Warning that an international financial crisis is imminent, a group of monetarist economists yesterday urged the Federal Reserve and central banks in other countries to agree quickly on what steps they will take if major banks begin to fail.

The group, known as the Shadow Open Market Committee, said banks should be allowed to fail if they become insolvent because of poor management or loans gone bad. However, central banks should protect depositors while moving swiftly to act as "lenders of last resort" to keep the failures from also bringing down other basically sound financial institutions, the committee said.

The committee was formed 10 years ago in an effort to persuade the Federal Reserve to seek to control inflation and foster economic growth by providing only slow, steady increases in the money supply.

Large international banks are under great pressure because of the possibility that both private and government borrowers in many developing nations -- and in Eastern Europe as well -- will be unable to pay interest or principal on loans the banks have made, the committee said. Mexico, Bolivia and Poland already are unable to make payments on their debts.

In terms of domestic economic policy -- its usual focus, the committee recommended that the Fed seek about a 4.5 percent rate of money supply growth during 1983 and that the Reagan administration and Congress try to cut about $70 billion more from projected federal spending by 1985.

The committee was divided on whether there will be a substantial economic recovery in 1983 even if its policy recommendations are followed.

There was agreement, however, that, with a continued slowing in money growth, inflation would continue to fall, with prices rising no more than at a 5 percent rate next year.

The committee says that the greatest danger to the international banking system lies in countries such as Luxembourg and the Cayman Islands, which have no central bank but have become major banking centers as institutions have sought to avoid taxes and banking regulations in other countries.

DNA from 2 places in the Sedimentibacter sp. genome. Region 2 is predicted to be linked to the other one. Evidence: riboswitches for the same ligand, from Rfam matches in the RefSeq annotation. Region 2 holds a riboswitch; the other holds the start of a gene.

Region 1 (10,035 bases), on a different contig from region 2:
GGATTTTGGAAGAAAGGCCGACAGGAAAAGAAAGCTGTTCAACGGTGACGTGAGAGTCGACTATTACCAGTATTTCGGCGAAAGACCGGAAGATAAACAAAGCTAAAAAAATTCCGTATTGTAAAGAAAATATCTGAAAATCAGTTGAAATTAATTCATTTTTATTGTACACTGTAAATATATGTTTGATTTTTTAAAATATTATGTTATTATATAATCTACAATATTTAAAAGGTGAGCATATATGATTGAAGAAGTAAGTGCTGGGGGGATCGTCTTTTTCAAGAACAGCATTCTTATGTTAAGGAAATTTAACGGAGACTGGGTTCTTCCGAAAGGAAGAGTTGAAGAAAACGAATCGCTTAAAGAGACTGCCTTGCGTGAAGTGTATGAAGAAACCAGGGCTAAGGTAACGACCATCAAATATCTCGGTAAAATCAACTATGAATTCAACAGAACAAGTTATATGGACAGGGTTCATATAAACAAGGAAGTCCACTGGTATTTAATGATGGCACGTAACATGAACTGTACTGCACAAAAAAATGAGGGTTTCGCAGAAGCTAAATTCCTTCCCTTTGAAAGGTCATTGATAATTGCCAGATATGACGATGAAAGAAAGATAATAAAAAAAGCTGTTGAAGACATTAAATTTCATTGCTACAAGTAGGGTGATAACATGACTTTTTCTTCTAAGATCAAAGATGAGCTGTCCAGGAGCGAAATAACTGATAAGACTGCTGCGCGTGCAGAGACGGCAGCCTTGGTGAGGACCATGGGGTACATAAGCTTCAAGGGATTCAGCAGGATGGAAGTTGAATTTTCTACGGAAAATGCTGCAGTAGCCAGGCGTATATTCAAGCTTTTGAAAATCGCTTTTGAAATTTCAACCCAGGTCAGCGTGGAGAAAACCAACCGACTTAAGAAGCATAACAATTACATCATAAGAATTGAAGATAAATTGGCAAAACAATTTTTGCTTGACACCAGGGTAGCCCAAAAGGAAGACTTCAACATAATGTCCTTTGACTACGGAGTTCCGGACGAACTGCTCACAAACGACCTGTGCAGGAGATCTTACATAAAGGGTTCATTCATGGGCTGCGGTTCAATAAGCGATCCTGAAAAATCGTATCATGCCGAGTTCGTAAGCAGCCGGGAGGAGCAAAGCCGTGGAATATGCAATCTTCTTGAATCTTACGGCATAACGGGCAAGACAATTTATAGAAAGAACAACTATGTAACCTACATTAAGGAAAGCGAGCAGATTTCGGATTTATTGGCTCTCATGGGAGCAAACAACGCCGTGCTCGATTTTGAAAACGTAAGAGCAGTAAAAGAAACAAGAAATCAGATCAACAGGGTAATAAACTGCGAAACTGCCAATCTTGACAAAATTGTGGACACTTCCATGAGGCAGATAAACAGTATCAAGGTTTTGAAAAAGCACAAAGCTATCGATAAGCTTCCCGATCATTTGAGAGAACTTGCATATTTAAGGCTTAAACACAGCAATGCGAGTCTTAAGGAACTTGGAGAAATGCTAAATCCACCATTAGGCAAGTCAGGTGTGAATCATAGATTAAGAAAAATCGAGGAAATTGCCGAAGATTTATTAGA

The central banks should agree that each would be responsible for support of institutions, wherever they may be located, whose liabilities -- that is, their deposits -- are denominated in the currency of the country in which the central bank is situated, the committee continued.

"The insolvency problem looms very seriously," committee Co-chairman Karl Brunner of the University of Rochester declared.

The committee praised the Federal Reserve for having slowed the growth of money over the last three years, and said this has been responsible for the decline in inflation. At the same time, the cost of reducing inflation, in terms of lost output and high unemployment, has been unnecessarily high because the Fed has allowed money growth to fluctuate sharply from quarter to quarter, the committee continued.

Economist Allan H. Meltzer of Carnegie-Mellon University, the other co-chairman, who is just finishing a study of the issue for the Treasury Department, said the volatility in money growth has added three or four percentage points to interest rates in the last two years or so.

Committee member Robert Rasche of the University of Michigan believes the figure is considerably smaller, perhaps only one or one and a half percentage points.

As for the federal budget deficit, the committee said it is more important to reduce future rates of growth in spending than to try immediately to make large reductions in the prospective deficits.

With little or no economic recovery next year, the fiscal 1983 deficit could reach $200 billion, according to Rudy Penner, a committee member who is an economist at the American Enterprise Institute and who is favored by a number of members of Congress to succeed Alice Rivlin as director of the Congressional Budget Office.